Janeway suddenly realizes that it was the rescue attempt of her crew that caused the explosion in the first place, not this bunch of loonies. She adopts her best “Captain face” and fires on the wormhole, blowing up the device on the other end and probably killing most of her command staff. This doesn’t matter though, because suddenly a bright white light sweeps over everyone and everything, and we cut back to Voyager going on her merry way. Kes wakes up again, then calls the bridge and declares that everyone’s fine. Which has got to be really, really annoying to everyone up there who is now probably thinking that Kes has been growing some really good space-weed in her hydroponic garden. The episode ends on a message of… what, exactly?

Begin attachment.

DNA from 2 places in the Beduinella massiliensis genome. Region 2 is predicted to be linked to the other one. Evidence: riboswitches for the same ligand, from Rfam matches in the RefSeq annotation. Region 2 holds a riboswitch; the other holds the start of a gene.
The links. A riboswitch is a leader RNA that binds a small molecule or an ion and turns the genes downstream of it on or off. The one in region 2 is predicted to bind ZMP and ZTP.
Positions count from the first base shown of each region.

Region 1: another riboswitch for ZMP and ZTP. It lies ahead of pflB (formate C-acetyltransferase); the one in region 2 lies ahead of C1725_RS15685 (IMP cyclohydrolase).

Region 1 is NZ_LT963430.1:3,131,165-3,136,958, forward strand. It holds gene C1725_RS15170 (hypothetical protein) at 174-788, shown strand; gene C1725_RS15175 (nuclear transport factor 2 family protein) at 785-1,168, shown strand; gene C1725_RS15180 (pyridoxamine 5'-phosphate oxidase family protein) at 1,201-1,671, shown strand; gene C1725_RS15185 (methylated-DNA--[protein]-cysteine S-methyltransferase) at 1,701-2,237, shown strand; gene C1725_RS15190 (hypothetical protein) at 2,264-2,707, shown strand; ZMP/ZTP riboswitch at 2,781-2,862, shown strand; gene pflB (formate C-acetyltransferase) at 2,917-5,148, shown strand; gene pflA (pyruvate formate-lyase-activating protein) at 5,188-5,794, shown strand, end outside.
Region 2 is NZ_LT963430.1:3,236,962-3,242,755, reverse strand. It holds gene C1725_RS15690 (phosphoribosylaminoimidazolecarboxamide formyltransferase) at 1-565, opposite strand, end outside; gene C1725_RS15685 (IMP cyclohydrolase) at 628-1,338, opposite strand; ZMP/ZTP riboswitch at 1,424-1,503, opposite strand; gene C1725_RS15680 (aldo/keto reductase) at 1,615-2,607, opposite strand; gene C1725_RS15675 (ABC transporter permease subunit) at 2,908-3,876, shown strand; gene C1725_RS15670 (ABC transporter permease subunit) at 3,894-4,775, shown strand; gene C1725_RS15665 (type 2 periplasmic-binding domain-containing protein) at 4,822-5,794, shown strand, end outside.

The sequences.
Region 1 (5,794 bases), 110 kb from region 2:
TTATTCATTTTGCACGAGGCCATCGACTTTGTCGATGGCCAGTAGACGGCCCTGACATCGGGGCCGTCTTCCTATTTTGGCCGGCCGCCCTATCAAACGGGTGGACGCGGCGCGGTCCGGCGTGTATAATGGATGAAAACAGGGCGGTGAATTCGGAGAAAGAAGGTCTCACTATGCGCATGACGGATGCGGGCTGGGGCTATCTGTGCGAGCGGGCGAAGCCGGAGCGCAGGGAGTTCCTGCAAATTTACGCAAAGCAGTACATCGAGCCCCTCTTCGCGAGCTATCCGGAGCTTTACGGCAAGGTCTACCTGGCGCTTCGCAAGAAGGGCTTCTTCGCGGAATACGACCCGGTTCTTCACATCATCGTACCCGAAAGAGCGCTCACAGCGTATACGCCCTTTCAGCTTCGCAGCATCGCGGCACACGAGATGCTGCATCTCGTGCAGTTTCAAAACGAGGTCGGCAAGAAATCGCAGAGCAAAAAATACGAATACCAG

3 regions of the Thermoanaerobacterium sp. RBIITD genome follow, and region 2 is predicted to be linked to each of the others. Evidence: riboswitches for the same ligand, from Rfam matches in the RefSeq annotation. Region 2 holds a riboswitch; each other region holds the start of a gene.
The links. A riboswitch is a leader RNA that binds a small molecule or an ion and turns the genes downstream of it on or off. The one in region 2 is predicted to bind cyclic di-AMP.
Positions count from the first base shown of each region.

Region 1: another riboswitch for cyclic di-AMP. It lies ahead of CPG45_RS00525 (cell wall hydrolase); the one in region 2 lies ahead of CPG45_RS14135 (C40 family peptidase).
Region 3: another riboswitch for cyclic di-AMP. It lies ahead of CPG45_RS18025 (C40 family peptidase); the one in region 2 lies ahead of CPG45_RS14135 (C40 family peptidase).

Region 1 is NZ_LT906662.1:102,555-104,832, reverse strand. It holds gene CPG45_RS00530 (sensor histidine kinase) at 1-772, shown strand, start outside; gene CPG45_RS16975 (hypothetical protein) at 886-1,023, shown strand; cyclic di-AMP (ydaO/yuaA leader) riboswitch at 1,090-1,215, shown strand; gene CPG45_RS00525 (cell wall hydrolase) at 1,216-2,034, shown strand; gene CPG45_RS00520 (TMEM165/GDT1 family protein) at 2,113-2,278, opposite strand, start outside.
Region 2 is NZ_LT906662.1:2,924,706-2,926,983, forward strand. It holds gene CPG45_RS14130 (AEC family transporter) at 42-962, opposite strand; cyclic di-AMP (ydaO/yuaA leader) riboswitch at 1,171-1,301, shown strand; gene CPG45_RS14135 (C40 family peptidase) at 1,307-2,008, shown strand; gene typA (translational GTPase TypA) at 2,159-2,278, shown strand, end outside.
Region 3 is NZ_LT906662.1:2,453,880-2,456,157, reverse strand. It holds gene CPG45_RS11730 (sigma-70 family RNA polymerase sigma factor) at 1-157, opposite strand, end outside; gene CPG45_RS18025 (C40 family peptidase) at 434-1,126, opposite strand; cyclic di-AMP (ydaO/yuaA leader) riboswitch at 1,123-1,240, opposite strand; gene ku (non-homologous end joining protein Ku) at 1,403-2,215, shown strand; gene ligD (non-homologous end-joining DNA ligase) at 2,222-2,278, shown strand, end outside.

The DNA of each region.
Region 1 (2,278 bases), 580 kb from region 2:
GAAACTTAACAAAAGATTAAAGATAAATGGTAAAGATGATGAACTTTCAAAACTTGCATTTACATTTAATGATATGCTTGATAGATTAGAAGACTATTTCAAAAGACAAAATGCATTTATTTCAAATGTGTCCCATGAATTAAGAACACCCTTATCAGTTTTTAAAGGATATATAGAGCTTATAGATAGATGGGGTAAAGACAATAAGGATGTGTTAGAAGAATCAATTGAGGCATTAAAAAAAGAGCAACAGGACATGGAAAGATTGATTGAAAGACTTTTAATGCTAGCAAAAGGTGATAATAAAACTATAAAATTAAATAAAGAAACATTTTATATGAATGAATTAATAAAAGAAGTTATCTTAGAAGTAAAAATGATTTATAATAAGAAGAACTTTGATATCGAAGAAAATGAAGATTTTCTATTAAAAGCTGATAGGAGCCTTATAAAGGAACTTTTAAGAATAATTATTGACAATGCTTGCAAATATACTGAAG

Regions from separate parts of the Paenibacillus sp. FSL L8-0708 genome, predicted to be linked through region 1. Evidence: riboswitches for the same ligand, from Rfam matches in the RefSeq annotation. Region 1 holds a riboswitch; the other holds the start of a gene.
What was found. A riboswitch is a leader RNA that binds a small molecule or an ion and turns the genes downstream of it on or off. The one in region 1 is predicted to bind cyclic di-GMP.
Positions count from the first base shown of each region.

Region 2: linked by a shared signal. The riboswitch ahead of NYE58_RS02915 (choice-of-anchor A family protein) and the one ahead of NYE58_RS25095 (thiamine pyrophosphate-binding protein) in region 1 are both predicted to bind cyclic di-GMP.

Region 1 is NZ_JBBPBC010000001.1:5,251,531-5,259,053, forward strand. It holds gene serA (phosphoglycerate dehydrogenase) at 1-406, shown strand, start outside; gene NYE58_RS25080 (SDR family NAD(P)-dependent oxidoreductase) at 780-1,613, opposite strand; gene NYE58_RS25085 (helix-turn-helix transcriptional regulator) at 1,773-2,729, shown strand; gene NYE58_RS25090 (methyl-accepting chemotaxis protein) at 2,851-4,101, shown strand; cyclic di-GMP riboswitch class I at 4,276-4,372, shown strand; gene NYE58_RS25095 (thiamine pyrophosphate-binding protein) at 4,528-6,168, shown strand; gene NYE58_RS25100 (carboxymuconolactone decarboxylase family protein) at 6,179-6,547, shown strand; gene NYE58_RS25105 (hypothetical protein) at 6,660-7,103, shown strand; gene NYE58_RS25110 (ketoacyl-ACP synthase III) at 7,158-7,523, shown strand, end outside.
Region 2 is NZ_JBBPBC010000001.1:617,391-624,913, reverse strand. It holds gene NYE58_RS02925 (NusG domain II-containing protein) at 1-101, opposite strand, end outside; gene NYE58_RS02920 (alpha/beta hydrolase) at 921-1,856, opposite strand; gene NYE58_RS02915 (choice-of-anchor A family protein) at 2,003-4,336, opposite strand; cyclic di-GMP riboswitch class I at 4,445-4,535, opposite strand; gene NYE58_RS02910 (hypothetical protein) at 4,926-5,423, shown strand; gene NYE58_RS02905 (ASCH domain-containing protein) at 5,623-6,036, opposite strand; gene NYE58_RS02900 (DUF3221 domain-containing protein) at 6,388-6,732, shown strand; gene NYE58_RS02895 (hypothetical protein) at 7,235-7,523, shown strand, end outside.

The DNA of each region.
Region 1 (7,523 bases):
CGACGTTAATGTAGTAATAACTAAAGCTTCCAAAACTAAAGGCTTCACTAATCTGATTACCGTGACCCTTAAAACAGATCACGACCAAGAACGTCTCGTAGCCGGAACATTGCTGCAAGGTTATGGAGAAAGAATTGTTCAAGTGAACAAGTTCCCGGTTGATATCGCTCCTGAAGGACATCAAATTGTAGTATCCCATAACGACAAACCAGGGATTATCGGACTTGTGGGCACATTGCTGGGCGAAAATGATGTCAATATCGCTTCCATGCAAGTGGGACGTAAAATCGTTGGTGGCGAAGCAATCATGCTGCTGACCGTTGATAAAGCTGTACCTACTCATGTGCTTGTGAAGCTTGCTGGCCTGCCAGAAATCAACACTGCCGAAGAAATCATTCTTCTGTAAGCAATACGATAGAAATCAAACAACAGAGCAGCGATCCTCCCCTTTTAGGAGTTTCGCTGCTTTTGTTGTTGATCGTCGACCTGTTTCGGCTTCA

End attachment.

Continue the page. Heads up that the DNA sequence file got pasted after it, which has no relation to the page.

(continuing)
I know this is a little low, but this episode is a perfect example of all that is wrong with time travel stories these days. If Voyager was the cause of the explosion and had no reason to visit the planet in the first place (which, by the way, it didn’t) then the explosion never should have happened, and Kes never should have woken up in a cold sweat. That kind of absurdity should be reasons to can the script right there. And yet the episode revels in it. In fact, there really isn’t anything else this episode is about. There’s no attempt at a greater message, no attempt at any kind of commentary on humanity, society, or bad science fiction tropes. Even the somewhat interesting premise of eco-terrorists accidentally ending the world because they’re just as reckless as the people they’re trying to stop is nullified in the end because, what do you know, they’re arguably the only sane ones here. All there is to the episode is forty five minutes of self-indulgence where the writer tries to brag to the audience about how clever they are by being able to warp their minds like that. Sadly, even that falls flat.